As defined by Pet Education.com, "an antibiotic is a chemical substance that either kills or inhibits the growth of microorganisms." We take them when we have a bacterial infection and so can our cats. Antibiotics are used to treat a wide range of feline bacterial infections, including eye, ear and skin infections, urinary tract infections, underlying bacterial infections associated with upper respiratory disease and the tick-transmitted disease, ehrlichiosis. Cat antibiotics are the same as human antibiotics so the names are most likely familiar.
"Amoxicillin is the leading feline antibiotic," according to VetInfo.com. This cousin to penicillin comes in pill or liquid suspension form, making it easy to administer the drug orally to the cat. Side effects of amoxicillin include vomiting (giving the medication with food may prevent this side effect), diarrhoea, excessive salivation and loss of appetite. In rare cases, amoxicillin may also cause liver disease. Amoxicillin should not be given to cats that are allergic to penicillin products or felines with kidney or heart disease.
Cephalexin is the brand name for antibiotics of the cephalosporin class. Cephalosporin antibiotics are commonly prescribed for skin infections, infections of the respiratory or urinary tracts and infections in the bone. Cephalexin comes in liquid suspension or "gummie" chews, and may cause the cat to lose its appetite, vomit or have diarrhoea and high fevers. Cats allergic to penicillin should not take Cephalexin. It may also be dangerous to pregnant or nursing cats, epileptic cats or cats that suffer from kidney disease.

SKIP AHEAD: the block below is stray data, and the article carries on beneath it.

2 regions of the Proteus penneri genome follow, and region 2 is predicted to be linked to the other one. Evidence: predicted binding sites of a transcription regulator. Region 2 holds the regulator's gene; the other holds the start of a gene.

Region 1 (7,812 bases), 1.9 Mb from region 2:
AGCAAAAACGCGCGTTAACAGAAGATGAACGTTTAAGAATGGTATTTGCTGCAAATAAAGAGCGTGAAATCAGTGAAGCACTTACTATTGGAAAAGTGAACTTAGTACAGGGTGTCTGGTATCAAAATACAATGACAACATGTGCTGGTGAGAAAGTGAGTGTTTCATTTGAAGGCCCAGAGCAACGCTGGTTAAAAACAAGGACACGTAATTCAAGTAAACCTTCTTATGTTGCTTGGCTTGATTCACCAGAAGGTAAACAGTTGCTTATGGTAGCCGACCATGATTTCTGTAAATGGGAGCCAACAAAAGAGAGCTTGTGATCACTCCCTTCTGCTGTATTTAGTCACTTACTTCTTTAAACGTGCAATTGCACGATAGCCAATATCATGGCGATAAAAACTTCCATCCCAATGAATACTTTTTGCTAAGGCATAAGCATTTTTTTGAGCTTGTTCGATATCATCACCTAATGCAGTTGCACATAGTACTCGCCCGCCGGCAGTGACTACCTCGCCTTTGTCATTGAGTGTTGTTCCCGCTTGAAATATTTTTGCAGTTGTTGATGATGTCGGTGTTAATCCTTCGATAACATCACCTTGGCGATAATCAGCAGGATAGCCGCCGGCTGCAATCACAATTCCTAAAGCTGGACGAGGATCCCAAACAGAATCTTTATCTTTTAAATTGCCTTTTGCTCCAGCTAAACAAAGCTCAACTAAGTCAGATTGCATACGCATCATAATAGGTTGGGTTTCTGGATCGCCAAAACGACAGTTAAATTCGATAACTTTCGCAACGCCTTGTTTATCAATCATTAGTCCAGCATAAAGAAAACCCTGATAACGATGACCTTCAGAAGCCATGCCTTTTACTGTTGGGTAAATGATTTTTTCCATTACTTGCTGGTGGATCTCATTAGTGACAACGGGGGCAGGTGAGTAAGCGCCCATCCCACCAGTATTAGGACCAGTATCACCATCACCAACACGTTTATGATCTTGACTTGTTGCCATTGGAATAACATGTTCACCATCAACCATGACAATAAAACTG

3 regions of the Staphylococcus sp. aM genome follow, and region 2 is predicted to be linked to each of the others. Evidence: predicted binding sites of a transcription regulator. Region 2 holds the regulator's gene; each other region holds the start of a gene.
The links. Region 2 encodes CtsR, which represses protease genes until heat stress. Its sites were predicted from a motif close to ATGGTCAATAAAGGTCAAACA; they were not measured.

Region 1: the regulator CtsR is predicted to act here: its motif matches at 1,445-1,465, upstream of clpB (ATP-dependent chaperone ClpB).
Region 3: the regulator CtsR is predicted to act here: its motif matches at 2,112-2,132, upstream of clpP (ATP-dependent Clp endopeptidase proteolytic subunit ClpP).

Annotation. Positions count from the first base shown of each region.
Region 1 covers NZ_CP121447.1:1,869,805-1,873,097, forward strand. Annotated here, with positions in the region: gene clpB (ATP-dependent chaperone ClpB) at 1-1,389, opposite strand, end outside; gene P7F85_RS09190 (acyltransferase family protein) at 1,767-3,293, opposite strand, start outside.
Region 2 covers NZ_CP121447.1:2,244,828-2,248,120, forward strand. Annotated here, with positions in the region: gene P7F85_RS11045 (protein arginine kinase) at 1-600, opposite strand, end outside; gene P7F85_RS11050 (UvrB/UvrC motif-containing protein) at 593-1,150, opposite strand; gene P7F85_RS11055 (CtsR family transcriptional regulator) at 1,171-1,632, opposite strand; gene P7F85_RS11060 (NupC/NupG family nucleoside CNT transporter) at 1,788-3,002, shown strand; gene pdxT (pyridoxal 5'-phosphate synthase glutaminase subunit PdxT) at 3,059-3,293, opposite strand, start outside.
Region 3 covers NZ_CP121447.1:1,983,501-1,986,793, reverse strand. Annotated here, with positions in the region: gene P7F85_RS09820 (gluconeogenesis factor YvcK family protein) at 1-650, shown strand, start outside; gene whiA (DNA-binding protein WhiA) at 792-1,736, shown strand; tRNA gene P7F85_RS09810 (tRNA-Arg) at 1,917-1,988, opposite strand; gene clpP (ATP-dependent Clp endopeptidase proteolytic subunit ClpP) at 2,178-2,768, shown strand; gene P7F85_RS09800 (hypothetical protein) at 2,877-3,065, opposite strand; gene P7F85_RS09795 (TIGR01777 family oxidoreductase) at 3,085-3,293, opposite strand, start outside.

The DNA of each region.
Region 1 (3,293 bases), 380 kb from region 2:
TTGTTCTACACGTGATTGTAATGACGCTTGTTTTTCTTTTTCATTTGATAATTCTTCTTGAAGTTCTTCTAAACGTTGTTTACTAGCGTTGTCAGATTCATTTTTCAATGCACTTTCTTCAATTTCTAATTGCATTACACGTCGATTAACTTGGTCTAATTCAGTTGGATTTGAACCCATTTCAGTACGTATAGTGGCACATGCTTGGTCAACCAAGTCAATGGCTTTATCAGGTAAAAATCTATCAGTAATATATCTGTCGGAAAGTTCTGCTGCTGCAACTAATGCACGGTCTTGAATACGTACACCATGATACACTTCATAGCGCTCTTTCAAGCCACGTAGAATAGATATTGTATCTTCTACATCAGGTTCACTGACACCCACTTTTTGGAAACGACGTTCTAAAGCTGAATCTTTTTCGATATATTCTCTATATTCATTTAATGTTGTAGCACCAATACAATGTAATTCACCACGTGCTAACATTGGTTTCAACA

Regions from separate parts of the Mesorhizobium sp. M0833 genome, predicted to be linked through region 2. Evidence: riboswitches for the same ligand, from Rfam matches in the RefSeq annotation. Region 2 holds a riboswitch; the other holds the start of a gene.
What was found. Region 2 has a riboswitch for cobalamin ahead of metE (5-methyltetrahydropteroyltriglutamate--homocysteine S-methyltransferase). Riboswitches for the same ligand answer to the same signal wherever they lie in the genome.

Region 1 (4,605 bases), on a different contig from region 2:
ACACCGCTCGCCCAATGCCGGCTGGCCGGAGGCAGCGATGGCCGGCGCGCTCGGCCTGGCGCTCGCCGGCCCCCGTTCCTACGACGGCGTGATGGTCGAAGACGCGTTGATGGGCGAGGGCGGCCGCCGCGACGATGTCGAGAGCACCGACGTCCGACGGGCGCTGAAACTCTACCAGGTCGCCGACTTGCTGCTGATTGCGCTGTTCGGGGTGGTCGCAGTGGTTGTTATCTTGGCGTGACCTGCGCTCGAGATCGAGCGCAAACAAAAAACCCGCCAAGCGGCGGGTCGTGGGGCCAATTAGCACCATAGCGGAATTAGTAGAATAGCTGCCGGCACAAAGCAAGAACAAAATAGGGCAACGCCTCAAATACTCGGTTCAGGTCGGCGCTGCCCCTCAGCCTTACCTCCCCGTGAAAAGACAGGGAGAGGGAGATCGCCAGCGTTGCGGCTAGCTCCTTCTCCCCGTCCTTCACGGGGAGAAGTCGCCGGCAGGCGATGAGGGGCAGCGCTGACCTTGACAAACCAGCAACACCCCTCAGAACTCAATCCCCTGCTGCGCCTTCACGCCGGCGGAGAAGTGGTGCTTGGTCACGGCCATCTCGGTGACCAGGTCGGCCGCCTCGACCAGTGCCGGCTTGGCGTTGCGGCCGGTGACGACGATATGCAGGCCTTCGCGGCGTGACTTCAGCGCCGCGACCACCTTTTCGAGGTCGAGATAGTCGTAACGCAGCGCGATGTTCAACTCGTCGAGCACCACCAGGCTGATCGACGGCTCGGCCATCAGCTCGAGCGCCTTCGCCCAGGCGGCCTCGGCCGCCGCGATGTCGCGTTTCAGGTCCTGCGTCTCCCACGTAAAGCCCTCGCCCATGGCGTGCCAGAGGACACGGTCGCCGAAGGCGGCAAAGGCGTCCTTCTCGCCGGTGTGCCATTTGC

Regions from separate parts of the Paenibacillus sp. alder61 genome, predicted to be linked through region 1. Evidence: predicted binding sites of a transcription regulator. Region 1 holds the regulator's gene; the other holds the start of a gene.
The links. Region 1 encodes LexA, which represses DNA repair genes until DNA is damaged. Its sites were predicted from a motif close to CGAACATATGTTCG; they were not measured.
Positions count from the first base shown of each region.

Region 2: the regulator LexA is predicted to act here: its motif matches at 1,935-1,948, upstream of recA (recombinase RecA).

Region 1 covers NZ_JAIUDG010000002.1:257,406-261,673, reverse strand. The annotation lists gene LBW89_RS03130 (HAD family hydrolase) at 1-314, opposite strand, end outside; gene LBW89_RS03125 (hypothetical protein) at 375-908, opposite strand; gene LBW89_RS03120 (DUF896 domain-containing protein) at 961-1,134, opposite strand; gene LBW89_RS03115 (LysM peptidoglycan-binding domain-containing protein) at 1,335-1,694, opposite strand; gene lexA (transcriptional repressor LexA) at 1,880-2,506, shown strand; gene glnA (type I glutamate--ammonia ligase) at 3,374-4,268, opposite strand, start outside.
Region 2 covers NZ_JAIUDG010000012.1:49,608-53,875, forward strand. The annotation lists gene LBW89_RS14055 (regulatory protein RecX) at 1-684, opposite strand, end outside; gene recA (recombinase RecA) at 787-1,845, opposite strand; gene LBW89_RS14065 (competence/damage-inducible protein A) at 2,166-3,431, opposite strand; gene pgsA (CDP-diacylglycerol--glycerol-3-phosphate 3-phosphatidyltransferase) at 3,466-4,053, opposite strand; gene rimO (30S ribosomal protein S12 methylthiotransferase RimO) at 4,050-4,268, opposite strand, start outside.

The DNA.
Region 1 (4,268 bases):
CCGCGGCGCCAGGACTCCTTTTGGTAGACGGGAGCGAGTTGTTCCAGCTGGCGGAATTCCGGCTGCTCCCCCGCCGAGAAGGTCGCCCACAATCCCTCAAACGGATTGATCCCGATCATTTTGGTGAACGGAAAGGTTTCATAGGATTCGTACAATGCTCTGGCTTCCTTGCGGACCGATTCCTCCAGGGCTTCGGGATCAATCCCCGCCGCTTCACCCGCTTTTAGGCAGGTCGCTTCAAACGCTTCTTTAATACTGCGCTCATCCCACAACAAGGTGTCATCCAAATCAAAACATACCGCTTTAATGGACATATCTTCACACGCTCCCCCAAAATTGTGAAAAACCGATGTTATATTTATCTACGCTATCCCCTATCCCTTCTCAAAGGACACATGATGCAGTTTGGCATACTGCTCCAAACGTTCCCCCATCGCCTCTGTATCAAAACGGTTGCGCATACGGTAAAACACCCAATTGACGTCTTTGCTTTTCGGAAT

This quinolone class antibiotic comes in pill form and has a very bitter taste; convincing a finicky feline to take this oral antibiotic is tough. Along with the common side effects of vomiting, diarrhoea and reduced appetite, enrofloxacin also hosts more serious side effects such as disorientation, depression, anxiety and seizures. As such, cats with epilepsy or other central nervous system disorders should avoid enrofloxacin. The oral antibiotic can also cause blindness, crystals in the cat's urine and obsessive behaviour.
Tetracycline should be taken on an empty stomach even though it can cause nausea and vomiting. Cats can be administered this antibiotic orally through liquid suspension, and generic formulas are available. In addition to the unwanted nausea, a feline may also suffer from hair loss, photosensitivity resulting in blisters on the skin, fever and loss of appetite. Tetracycline may permanently stain a kitten's teeth. Left over tetracycline should not be saved, as old medication might cause severe kidney damage.